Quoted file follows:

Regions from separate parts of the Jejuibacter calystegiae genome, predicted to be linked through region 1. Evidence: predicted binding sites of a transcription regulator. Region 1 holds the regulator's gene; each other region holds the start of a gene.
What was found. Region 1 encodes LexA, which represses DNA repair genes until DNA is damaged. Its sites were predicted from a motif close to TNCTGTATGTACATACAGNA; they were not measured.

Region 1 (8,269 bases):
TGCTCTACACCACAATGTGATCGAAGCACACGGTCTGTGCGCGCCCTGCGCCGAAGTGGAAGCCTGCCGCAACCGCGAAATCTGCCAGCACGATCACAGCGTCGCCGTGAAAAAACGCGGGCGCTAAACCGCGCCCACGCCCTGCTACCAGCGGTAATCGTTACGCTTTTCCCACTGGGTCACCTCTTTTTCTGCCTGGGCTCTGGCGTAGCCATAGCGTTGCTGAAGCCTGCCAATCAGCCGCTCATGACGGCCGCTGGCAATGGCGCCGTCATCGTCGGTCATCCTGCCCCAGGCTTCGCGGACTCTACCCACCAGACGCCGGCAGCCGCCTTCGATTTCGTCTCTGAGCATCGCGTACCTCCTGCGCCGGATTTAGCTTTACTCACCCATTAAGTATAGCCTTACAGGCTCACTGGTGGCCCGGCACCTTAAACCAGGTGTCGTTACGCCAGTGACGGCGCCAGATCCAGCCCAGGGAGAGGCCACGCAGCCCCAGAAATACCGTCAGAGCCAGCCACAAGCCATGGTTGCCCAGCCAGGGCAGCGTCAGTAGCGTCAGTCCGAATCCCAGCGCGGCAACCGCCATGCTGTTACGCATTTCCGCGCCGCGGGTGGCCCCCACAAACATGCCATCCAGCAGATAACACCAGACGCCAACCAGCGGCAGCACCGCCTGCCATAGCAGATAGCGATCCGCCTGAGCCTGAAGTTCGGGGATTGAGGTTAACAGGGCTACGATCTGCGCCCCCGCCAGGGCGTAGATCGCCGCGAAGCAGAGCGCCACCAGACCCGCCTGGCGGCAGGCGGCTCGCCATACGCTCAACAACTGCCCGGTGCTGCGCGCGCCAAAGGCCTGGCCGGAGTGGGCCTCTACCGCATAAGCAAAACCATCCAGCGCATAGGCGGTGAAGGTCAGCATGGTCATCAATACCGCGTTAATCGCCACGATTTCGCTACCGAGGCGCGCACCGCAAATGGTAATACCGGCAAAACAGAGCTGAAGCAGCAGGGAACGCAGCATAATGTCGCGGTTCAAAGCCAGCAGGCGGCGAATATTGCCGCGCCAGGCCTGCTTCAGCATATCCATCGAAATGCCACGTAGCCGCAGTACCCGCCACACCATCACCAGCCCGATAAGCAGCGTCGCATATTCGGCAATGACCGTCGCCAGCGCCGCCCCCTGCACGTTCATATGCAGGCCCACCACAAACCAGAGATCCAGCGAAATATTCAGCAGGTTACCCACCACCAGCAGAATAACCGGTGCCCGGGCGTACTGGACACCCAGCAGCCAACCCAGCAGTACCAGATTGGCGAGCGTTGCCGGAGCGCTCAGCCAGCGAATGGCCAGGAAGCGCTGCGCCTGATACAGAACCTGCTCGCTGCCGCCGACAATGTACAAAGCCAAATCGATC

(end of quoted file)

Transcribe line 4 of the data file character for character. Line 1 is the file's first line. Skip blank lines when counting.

TGCTCTACACCACAATGTGATCGAAGCACACGGTCTGTGCGCGCCCTGCGCCGAAGTGGAAGCCTGCCGCAACCGCGAAATCTGCCAGCACGATCACAGCGTCGCCGTGAAAAAACGCGGGCGCTAAACCGCGCCCACGCCCTGCTACCAGCGGTAATCGTTACGCTTTTCCCACTGGGTCACCTCTTTTTCTGCCTGGGCTCTGGCGTAGCCATAGCGTTGCTGAAGCCTGCCAATCAGCCGCTCATGACGGCCGCTGGCAATGGCGCCGTCATCGTCGGTCATCCTGCCCCAGGCTTCGCGGACTCTACCCACCAGACGCCGGCAGCCGCCTTCGATTTCGTCTCTGAGCATCGCGTACCTCCTGCGCCGGATTTAGCTTTACTCACCCATTAAGTATAGCCTTACAGGCTCACTGGTGGCCCGGCACCTTAAACCAGGTGTCGTTACGCCAGTGACGGCGCCAGATCCAGCCCAGGGAGAGGCCACGCAGCCCCAGAAATACCGTCAGAGCCAGCCACAAGCCATGGTTGCCCAGCCAGGGCAGCGTCAGTAGCGTCAGTCCGAATCCCAGCGCGGCAACCGCCATGCTGTTACGCATTTCCGCGCCGCGGGTGGCCCCCACAAACATGCCATCCAGCAGATAACACCAGACGCCAACCAGCGGCAGCACCGCCTGCCATAGCAGATAGCGATCCGCCTGAGCCTGAAGTTCGGGGATTGAGGTTAACAGGGCTACGATCTGCGCCCCCGCCAGGGCGTAGATCGCCGCGAAGCAGAGCGCCACCAGACCCGCCTGGCGGCAGGCGGCTCGCCATACGCTCAACAACTGCCCGGTGCTGCGCGCGCCAAAGGCCTGGCCGGAGTGGGCCTCTACCGCATAAGCAAAACCATCCAGCGCATAGGCGGTGAAGGTCAGCATGGTCATCAATACCGCGTTAATCGCCACGATTTCGCTACCGAGGCGCGCACCGCAAATGGTAATACCGGCAAAACAGAGCTGAAGCAGCAGGGAACGCAGCATAATGTCGCGGTTCAAAGCCAGCAGGCGGCGAATATTGCCGCGCCAGGCCTGCTTCAGCATATCCATCGAAATGCCACGTAGCCGCAGTACCCGCCACACCATCACCAGCCCGATAAGCAGCGTCGCATATTCGGCAATGACCGTCGCCAGCGCCGCCCCCTGCACGTTCATATGCAGGCCCACCACAAACCAGAGATCCAGCGAAATATTCAGCAGGTTACCCACCACCAGCAGAATAACCGGTGCCCGGGCGTACTGGACACCCAGCAGCCAACCCAGCAGTACCAGATTGGCGAGCGTTGCCGGAGCGCTCAGCCAGCGAATGGCCAGGAAGCGCTGCGCCTGATACAGAACCTGCTCGCTGCCGCCGACAATGTACAAAGCCAAATCGATC